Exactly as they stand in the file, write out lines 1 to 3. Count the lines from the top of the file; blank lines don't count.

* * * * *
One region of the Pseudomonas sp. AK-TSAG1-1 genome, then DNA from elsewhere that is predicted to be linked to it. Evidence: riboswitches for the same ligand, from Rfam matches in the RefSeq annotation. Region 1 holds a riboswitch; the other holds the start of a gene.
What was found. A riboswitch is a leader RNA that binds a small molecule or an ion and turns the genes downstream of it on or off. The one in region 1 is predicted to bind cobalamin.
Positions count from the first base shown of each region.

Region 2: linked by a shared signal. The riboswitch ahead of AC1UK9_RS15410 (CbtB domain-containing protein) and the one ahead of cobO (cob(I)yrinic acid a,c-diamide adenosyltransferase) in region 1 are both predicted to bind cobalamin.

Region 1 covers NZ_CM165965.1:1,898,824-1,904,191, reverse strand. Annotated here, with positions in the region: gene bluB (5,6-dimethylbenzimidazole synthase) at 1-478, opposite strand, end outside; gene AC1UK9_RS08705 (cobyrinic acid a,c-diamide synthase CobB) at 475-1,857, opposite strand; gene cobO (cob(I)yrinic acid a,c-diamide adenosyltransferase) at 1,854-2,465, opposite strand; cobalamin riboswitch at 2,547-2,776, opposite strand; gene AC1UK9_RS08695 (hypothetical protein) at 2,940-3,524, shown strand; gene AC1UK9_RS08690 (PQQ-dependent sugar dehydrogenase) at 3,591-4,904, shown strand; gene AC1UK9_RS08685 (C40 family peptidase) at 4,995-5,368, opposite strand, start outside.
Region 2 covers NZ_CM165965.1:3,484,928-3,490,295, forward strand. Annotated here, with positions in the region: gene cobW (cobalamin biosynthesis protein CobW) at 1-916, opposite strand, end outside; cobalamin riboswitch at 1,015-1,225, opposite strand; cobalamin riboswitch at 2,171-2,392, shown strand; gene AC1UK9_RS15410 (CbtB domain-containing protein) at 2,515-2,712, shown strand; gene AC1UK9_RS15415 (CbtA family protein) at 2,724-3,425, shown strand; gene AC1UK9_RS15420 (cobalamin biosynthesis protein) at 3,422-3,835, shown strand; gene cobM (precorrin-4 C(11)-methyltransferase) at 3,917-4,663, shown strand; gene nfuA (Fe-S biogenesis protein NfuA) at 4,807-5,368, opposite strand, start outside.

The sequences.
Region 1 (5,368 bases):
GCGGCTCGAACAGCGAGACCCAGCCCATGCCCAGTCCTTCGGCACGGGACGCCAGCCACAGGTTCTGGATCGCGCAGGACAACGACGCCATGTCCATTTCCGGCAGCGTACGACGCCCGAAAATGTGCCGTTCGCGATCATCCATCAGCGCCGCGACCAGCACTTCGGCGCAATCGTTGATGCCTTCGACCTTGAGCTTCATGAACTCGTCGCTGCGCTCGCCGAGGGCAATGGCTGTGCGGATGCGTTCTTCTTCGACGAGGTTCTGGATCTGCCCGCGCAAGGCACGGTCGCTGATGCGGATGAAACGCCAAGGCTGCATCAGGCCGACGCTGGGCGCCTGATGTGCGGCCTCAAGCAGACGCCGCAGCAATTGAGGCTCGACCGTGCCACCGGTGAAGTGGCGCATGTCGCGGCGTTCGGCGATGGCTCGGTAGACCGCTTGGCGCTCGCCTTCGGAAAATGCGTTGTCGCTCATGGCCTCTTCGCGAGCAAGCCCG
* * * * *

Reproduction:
One region of the Pseudomonas sp. AK-TSAG1-1 genome, then DNA from elsewhere that is predicted to be linked to it. Evidence: riboswitches for the same ligand, from Rfam matches in the RefSeq annotation. Region 1 holds a riboswitch; the other holds the start of a gene.
What was found. A riboswitch is a leader RNA that binds a small molecule or an ion and turns the genes downstream of it on or off. The one in region 1 is predicted to bind cobalamin.
Positions count from the first base shown of each region.